From the Shop Floor — The Week in Manufacturing (10/7/2011)

There’s one New York-based market analyst I’ve heard of who uses the volume of cloth napkins used each month by restaurants in and around Manhattan as an economic barometer of the business climate, figuring that cloth napkins translate into expense account lunches and dinners. 

Others analysts track the financial performance of premium overnight shippers like FedEX, believing that the more America ships priority items, the healthier things must be. 

The problem is, even in the best of times we’ve become a more fit and a far more casual society, so some of the hottest eateries in cities like New York, Chicago and San Francisco now dress themselves down as paper-napkin dives — if, indeed, people are eating lunch at all, and not, say, at the gym or out power-walking. 

Meanwhile, the need to ship documents overnight has been reduced to a mere trickle by scanners, email and other forms of digital reproduction and transportation. 

The point being: some fairly recent and otherwise highly creative measuring sticks of economic health and well-being are now finding themselves slightly out-of-step to the world they’re attempting to measure; a world that continues to change quicker than they can track it. 

However, that said, there remains one age-old gauge of prosperity that, somehow, year after year, continues to cut to the heart of who we are as a country and economy.  And it was in the news this week.  

And because of that, it delights me to report that a number of major retail merchants have announced they anticipate an increase in the number of seasonal workers they’ll hire this holiday season, in advance of what they project (and clearly hope) will be a signficant spike in holiday-related business.

Meanwhile, elsewhere on the good news front, Bloomberg’s Business Week reported this Tuesday that orders for capital goods in this country shot up in August by their highest percentage in three months.

And one more, while I’m at it.  Veteran investment analyst Prieur du Plessis, who calculates PMI using a GDP-weighted factor, reveals that U.S. manufactuing shone “amidst worldwide gloom” in September, particularly the Eurozone.

For those who believe pirating — be it stealing anything from high-end designer wear to software, music, movies or other digital forms of intellectual property — is not so much a crime as it is an amusing and largely harmless form of black-market quid pro quo, consider this item from the Los Angeles Daily News:  “More than 30,000 pairs of counterfei­t Lacoste sunglasses were seized from an incoming shipment from China…..valued at $48,000.  Had they been genuine Lacoste sunglasses­, they would have been valued at $4.5 million.”

And speaking of China, Huffington Post blogger Jeff Bocan had this to say this week about the hidden cost of “Made in China.”

Meanwhile, in Arkansas, four graduate students show why America’s next best hope for job growth remains not so much manufacturing but its kissing-cousin, innovation. 

Six years ago Iowa officials hired a firm to analyze the performance of two industries they considered essential to their state’s future:  information technology and manufacturing.  Those Iowans recently brought the same firm back to do a follow up study what those two industries had done since.  The results ended up being something of a mixed bag.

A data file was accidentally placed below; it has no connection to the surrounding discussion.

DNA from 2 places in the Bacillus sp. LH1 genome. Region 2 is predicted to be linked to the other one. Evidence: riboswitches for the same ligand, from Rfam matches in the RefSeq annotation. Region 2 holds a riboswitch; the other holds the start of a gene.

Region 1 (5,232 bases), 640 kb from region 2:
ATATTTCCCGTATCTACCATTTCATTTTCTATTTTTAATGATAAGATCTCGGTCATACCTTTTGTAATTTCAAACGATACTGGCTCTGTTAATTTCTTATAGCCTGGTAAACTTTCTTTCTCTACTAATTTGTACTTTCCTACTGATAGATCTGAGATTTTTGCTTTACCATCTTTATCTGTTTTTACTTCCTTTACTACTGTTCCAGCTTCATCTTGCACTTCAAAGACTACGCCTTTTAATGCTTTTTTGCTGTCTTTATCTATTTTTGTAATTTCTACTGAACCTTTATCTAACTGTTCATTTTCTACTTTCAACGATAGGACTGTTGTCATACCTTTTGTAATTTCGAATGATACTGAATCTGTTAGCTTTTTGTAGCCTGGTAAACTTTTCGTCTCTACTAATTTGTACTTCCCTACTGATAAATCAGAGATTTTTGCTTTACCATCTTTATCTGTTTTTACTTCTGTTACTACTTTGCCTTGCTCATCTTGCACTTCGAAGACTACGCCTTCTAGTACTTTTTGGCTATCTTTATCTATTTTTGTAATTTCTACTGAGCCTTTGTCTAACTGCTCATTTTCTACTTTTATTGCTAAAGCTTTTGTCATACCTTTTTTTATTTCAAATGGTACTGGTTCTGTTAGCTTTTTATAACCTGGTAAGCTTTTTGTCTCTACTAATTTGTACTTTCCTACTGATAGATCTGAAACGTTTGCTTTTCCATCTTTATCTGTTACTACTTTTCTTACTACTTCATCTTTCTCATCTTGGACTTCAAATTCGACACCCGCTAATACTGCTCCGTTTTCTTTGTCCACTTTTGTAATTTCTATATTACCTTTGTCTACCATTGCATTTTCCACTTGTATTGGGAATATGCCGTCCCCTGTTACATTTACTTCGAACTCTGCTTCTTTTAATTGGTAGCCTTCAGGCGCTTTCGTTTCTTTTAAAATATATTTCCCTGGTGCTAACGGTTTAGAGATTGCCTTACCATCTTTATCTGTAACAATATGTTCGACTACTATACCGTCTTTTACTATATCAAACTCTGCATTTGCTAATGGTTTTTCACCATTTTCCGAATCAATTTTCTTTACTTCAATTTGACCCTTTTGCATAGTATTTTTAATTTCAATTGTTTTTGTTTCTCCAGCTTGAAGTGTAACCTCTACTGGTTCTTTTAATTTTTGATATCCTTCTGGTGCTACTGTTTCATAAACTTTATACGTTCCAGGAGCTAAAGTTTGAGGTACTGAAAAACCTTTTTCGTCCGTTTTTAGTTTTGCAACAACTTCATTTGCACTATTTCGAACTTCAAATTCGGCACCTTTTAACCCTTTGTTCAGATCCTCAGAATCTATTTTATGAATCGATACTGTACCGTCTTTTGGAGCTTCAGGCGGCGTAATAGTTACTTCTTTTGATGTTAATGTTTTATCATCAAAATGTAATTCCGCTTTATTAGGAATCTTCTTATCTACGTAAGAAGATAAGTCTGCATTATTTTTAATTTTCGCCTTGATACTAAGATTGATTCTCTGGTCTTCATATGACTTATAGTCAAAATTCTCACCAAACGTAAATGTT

The Washington Post reported this week that Chinese officials contend that this country’s economic woes, including its massive trade imbalance with China, are not a product of the artificially low value of their currency, but some fundamentally flawed U.S. trade policies.

That response came on the heels of a vote this week in which the U.S. Senate cleared yet another regulatory hurdle on a bill that would penalize China steeply for keeping the value of its currency well below market value, and in the process keeping the prices of Chinese-produced goods well below those of their off-shore competition.

Speaking of China, CNN reported on the reaction many in the country — which remains a vital production hub of such Apple products as the iPad and iPod — had to the death of the remarkable and iconic Apple co-founder, Steve Jobs.

Elsewhere on the China front, the Pentagon issued a report this week with calls the Chinese stranglehold on rare earth minerals — which are essential in the manufacturing of computers, cell phones and other hi-tech devices and batteries — “dangerous.”

President Obama this week defended the grant his administration gave to conspicuously failed solar panel manufacturer Solyndra, calling solar power still “viable.”

It’s probably fitting that I close with an item on Jobs, who for all his design brilliance and marketing know-how, might have been one of  the most influential manufacturers of the past 50 years  And I guess it’s fitting that the total tonnage of tribute verbiage over the last 48 hours has been so staggering, it’s been all but impossible to sift through it .  Given that, I offer this nice snapshot of the Steve Jobs legacy by Yahoo! blogger Daniel Gross (who, despite his obvious appreciation for the man and his vision, still somehow managed to overlook the whole Pixar chapter of his story).  Enjoy.

And here’s to you, Mr. Jobs, and to the jobs you created. 

What can I say?  Job well done.

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